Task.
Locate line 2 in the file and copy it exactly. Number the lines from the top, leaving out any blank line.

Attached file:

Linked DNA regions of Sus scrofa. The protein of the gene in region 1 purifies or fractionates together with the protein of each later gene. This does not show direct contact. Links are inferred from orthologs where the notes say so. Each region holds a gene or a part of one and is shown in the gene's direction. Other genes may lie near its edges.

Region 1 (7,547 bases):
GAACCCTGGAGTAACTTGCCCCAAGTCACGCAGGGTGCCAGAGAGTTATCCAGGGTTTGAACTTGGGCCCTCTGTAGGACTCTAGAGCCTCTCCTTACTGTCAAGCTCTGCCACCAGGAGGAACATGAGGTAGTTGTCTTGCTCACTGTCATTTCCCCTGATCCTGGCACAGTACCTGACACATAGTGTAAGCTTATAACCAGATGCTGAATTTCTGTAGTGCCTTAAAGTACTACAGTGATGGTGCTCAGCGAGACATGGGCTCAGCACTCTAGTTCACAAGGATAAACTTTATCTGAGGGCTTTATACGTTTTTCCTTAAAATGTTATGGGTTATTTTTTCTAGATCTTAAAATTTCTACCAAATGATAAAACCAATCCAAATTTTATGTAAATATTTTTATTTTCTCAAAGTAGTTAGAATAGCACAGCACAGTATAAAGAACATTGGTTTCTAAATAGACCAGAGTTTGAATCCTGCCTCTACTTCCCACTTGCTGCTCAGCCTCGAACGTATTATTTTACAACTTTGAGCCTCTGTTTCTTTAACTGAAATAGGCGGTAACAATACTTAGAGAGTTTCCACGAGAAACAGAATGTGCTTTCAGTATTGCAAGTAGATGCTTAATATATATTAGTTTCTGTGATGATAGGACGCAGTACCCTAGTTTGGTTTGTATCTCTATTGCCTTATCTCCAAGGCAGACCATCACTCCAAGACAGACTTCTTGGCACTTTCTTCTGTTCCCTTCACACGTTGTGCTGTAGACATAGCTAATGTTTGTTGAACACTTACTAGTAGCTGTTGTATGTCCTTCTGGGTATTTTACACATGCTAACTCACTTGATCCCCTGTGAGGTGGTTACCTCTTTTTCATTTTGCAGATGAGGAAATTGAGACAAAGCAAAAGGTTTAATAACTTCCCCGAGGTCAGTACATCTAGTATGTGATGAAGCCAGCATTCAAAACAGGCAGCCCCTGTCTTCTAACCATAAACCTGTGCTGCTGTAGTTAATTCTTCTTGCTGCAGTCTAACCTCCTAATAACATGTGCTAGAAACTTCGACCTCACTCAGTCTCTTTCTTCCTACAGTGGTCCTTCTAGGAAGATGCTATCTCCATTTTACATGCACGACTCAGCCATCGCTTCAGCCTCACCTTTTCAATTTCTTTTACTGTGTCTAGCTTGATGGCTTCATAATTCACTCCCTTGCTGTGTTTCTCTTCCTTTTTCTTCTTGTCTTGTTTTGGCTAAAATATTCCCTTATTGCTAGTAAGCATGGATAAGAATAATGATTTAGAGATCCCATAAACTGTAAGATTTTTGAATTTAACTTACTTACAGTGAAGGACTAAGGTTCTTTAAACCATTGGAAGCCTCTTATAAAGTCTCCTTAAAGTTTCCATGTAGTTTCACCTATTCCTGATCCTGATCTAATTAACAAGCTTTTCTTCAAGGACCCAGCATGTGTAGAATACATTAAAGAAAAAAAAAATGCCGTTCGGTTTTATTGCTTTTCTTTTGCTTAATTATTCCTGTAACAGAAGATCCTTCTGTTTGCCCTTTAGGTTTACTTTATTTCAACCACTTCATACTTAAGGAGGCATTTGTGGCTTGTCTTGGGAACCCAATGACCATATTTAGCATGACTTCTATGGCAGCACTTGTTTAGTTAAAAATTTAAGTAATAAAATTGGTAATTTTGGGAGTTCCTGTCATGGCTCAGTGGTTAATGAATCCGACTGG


Region 1 (7,547 bases):